Chris Errington's Plymouth Argyle Press Box View
ARGYLE will clearly benefit from the plans unveiled by their owner and chairman James Brent for Higher Home Park.
Subject to planning permission, the Pilgrims will finally get a new grandstand – 11 years after the rest of the stadium was redeveloped.
Had I been told in January 2002, when 'phase one' was completed, that I would still be reporting from the same Press box in March 2013 I would not have believed it.
The facilities in the Mayflower Grandstand were well past their best even then.
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Now, all this time later, Brent has come up with plans not only to enhance Home Park but also the surrounding area.
They include a 1,500-seat ice rink, 10-screen cinema and 120-room hotel, plus restaurants and shops.
This is not an issue solely about Argyle, though. It is far more than that. It can also provide a boost for a city that really needs one.
And, as far as I can see, it can be achieved without impacting on the 'green lung' of Central Park.
Plymouth has seen the closure of its airport, the decline of Devonport Dockyard and the financial collapse of Argyle.
A short distance up the A38, the contrast in fortunes for Exeter has been considerable.
The Met Office have relocated there, John Lewis have opened a department store in the city centre and Swedish furniture firm IKEA are soon to set up shop.
They also have one of the top rugby union clubs in the country in Exeter Chiefs.
Plymouth, it seems, cannot compete with Exeter when it comes to retail, and possibly business as well, but it can thrive as a tourism and sports/leisure venue.
There is a spectacular natural waterfront, even though it is a bit battered in places.
The Life Centre is a facility without equal in the whole of the South West and capable of staging international events.
A new grandstand at Home Park, with an adjacent ice rink, would further enhance the area.
I have seen a lot of architects' drawings for the redevelopment of all, or parts, of Argyle's stadium in my time as the football writer for The Herald.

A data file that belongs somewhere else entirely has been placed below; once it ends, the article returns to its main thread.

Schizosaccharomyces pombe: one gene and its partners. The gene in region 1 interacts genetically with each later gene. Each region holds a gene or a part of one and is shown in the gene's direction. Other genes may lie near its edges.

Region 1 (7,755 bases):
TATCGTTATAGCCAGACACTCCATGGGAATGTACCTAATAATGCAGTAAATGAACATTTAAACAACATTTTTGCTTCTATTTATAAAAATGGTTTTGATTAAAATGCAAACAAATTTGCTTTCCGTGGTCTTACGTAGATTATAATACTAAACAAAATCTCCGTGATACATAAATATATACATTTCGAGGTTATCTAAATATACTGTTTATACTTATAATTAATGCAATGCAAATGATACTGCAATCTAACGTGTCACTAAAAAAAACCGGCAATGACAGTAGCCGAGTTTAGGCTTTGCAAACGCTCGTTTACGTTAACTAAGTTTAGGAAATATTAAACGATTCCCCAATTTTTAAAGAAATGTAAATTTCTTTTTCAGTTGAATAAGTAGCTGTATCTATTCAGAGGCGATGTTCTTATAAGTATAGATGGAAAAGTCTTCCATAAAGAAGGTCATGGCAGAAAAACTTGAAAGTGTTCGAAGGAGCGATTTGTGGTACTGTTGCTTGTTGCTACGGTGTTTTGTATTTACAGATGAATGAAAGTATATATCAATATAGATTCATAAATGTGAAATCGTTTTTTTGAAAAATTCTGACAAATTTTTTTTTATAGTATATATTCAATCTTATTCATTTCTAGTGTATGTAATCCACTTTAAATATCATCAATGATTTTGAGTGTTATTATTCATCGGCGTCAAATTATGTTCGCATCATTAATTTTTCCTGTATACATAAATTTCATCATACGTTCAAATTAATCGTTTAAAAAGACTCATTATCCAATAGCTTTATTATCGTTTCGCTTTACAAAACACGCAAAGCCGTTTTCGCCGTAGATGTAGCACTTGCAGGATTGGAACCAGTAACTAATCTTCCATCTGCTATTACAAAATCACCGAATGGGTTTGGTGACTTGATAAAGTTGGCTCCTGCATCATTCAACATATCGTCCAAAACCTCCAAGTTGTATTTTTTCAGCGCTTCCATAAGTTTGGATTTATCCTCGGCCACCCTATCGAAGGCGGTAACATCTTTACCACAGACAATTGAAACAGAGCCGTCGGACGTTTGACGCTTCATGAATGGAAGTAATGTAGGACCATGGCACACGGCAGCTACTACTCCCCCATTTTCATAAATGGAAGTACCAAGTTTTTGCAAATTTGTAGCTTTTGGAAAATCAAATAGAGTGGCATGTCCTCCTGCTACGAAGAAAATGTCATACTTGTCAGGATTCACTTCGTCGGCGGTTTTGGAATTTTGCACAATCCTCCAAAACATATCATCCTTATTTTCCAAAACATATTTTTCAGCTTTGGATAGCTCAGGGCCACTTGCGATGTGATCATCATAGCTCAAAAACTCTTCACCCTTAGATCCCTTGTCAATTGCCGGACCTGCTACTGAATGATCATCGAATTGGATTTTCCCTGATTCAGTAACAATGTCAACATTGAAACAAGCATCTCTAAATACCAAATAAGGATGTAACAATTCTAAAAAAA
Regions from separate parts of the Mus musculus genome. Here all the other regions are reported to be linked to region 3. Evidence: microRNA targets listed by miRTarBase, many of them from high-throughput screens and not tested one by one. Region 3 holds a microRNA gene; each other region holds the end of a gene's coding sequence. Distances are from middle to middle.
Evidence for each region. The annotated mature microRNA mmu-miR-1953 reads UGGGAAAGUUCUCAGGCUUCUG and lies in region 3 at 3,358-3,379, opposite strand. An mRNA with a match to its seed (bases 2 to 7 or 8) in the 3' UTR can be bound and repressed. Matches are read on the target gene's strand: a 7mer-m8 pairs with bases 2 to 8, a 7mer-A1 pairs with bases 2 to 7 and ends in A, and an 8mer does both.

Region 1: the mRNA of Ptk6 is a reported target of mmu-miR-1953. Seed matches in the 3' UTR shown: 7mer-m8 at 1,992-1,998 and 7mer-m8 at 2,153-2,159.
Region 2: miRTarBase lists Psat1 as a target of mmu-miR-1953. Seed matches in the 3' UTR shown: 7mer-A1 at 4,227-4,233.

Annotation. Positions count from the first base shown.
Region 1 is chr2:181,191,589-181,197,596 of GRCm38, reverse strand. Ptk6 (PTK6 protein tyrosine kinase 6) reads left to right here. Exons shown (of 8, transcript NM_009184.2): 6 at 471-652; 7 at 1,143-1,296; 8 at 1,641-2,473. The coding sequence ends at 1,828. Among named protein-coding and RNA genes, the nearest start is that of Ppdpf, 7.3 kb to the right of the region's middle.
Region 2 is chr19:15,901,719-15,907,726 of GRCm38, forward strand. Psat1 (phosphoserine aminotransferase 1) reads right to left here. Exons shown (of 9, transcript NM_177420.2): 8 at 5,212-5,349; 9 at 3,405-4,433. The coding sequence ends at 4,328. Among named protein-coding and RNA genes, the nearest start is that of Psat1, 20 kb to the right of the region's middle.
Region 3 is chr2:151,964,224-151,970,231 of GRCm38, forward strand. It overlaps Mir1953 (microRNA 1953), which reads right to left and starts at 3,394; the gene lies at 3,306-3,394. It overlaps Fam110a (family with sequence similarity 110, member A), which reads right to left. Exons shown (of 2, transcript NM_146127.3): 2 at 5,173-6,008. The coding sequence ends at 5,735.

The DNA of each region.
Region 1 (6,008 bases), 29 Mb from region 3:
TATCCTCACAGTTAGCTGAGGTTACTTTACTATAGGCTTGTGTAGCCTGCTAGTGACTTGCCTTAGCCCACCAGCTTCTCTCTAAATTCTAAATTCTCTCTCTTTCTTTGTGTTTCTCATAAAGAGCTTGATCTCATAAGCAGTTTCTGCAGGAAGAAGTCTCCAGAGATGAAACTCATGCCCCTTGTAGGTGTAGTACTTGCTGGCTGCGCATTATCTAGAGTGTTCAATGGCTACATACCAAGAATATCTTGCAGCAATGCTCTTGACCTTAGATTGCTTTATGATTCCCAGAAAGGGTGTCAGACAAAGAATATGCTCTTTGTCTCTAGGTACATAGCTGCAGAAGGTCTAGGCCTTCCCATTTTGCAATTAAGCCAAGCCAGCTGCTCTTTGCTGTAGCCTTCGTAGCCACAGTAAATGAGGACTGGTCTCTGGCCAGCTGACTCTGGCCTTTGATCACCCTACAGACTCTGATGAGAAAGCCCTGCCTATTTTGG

I can remember plans for a 'Tradium' in the 1990s when Dan McCauley was chairman.
More recently, there was the talk of Home Park hosting World Cup football, under the ill-fated 'New World' board of directors, led by Sir Roy Gardner and Keith Todd.
I can understand, therefore, why some people will be underwhelmed by Brent's plans.
"I will believe it when I see it' or 'it will never happen' were two comments I heard at Home Park on Saturday.
Brent, however, has invested a lot of time into the project and I believe he has the drive to see it through to completion.
He has stressed it will not cost Argyle any money as it will be funded by his company, the Akkeron Group, from other profitable parts of the development, such as the cinema.
And Brent has also promised the new grandstand will be built whether the Pilgrims are in the Football League or (hopefully not) the Conference.
There will be doubters out there, for sure, but Argyle's owner has staked his reputation on delivering this development.
Some supporters have questioned why spend money on a new grandstand, not on players to keep the Pilgrims in the Football League.
There is some merit to that argument, but Brent, ever since his takeover in October 2011, has made it clear he wants Argyle to become a sustainable club.
The word 'sustainable' is one he uses a lot when talking about the future for the Pilgrims.
He believes, and I agree with him, Argyle need to generate more income (on matchdays and non-matchdays) to fund a winning football team.
When the Pilgrims were successful in the Championship in the last decade, their average attendances were only around 13,000.
Without a wealthy benefactor, and not much income other than gate money plus TV and sponsorship revenues, they eventually could not afford the lifestyle they had become accustomed to.
That set off a chain of events which led to the Pilgrims ending up in administration in 2011.
Relying on someone, or a group of people, to bankroll a football club – especially in these challenging economic times –is simply not sensible.
One issue that does interest me about the plans for the new grandstand is there does not seem to be any mention of a seating capacity.
There is reference to the fact there will be more seats than in the existing structure.
However, there is terracing at the front of the Mayflower Grandstand, and only seating in the upper level.
I know that has raised concerns among some supporters about the capacity of the stadium should Argyle return to the championship, or higher, in the future.
However, there are reassurances the design of the stadium will allow for extra seating to be added should the need arise.
A consultation process on the whole development will now take place, leading up to a planning application by the end of April.
Brent hopes work will start in September. It promises to be an important few months, on and off the pitch, for the long-term prosperity of Argyle.